Andrzej Duda announced that he will veto the law of the Supreme Court and the National Court Register.

This follows days of protests, the #CandleLightRevolution, in the streets of Warsaw since the Parliament passed the laws.

Some 52 civil society organisations called on the President to veto the acts undermining judicial power in Poland, in an open letter on 22 July.

They wrote: “The fate of the right to a fair trial by an independent court for everybody under the jurisdiction of the Republic of Poland depends on you.”

The Polish Senat, the upper House of parliament, adopted the new law on the Supreme Court on 21 July, after approval by the Sejm, the lower House on 20 July. It was then directed to the President.

Published 19 July

The Polish parliament (Sejm) is set to vote on controversial amendments that would effectively terminate the independence of the country’s Supreme Court, according to human rights organisations and legal experts.

The steps taken by the Sejm would diminish the Court’s ability to act effectively as the last legal remedy in the country, and “will lead to a situation when the basic human right to a fair trial by an impartial court becomes illusory,” according to a joint statement by the Helsinki Foundation for Human Rights and the Helsinki Committee in Poland, two key human rights voices in the country.

On 18 July, large protests against the proposed law spread throughout the country, reminiscent of the black (czarny) protests which took place in the autumn of 2016 when the Sejm attempted to introduce an absolute ban on abortion.

“The termination of tenures of all the Court’s judges and granting the Minister of Justice a competence to single-handedly decide which judges will remain in the office in this most important Polish court is tantamount to the revocation of the Supreme Court’s independence,” stated the Helsinki Foundation for Human Rights and the Helsinki Committee.

The Sejm is set to vote on the amendments to the law on the Supreme Court on 20 July 2017. Proposed by the parliamentarians of the governing majority, the amendments show the tension in Poland amid a willingness to undermine the independence of the judiciary, weaken checks and balances, and threaten the rule of law and respect for fundamental freedoms.

“Such a solution is applied only by the governments of authoritarian states,” continued the Helsinki Foundation for Human Rights and the Helsinki Committee.

Prior to introducing amendments to the law on the Supreme Court, the Sejm changed the regulations of the National Council of the Judiciary – the body with inter alia powers to appoint judges to the Court – enabling the parliament to appoint the members of the Council and foreseeing that the appointment of a new judge will not be possible without the consent of the representatives of government, parliament and President appointed to and sitting in the Council.

On 19 July, Poland’s Commissioner for Human Rights, Adam Bodnar, stated that the purpose of the legislative changes was “to subordinate the courts to political power,” and that this “explains the surprise moves, the rapid pace of proceedings and the complete lack of willingness to engage in discussion.”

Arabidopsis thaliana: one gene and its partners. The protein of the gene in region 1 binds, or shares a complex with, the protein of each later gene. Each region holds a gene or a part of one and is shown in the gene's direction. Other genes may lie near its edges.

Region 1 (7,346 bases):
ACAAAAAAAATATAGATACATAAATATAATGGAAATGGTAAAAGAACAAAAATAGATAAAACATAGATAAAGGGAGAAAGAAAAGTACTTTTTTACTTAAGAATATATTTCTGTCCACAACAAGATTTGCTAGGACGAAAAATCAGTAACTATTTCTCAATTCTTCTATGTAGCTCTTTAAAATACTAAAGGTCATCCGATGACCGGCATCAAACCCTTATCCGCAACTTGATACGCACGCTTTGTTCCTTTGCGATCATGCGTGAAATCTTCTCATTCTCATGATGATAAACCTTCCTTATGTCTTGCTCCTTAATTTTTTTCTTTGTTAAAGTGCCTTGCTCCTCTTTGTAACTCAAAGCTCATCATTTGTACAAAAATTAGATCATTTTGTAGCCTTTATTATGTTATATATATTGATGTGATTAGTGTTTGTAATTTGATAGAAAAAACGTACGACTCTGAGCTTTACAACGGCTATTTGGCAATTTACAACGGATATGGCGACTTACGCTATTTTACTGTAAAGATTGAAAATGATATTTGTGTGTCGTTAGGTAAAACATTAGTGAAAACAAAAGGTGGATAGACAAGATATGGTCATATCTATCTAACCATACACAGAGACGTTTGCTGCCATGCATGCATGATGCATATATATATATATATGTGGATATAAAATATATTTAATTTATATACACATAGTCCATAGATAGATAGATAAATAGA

This reaction came after the Secretary General of the Council of Europe wrote to the Speaker of the Sejm, Marek Kuchciński, raising alarm at the new law on the Supreme Court, and underlining that the “draft law should be taken in conjunction with other texts adopted recently in Poland on the judiciary, which also raise concerns, such as the draft law on the National Council for the Judiciary.”

“If you look back, you can see that Poland’s human rights situation has been challenged by a variety of bodies, which we have briefed with the Helsinki Foundation, from the Venice Commission to the UN Human Rights Committee and the European Commission. Poland’s latest review at the United Nations is something of a climax of a cycle of reviews that have been very critical of changes happening in the country,” commented Florian Irminger, HRHF’s Head of Advocacy in May 2017, following the review of Poland at the United Nations and a discussion of the country situation at the General Affairs Council of the European Union.

Since November 2015, following the election of the current government majority in October 2015 and the presidential election of May 2015, Poland is going through a constitutional crisis. This began with changes to the functioning of the Constitutional Court, a law granting government control over TV and radio, a law granting additional powers of surveillance, and the merging of the functions of the Justice Minister and the formerly independent Prosecutor General. International mechanisms have reacted negatively to the steps taken by the Polish government, including the independent United Nations Human Rights Committee in November 2016.


More on Poland

(French language) Radio interview with Florian Irminger

Listen to an interview (in French) with Florian Irminger, HRHF’s Head of Advocacy, on Swiss public radio on the developments in Poland and Hungary, and the action the European Union is taking.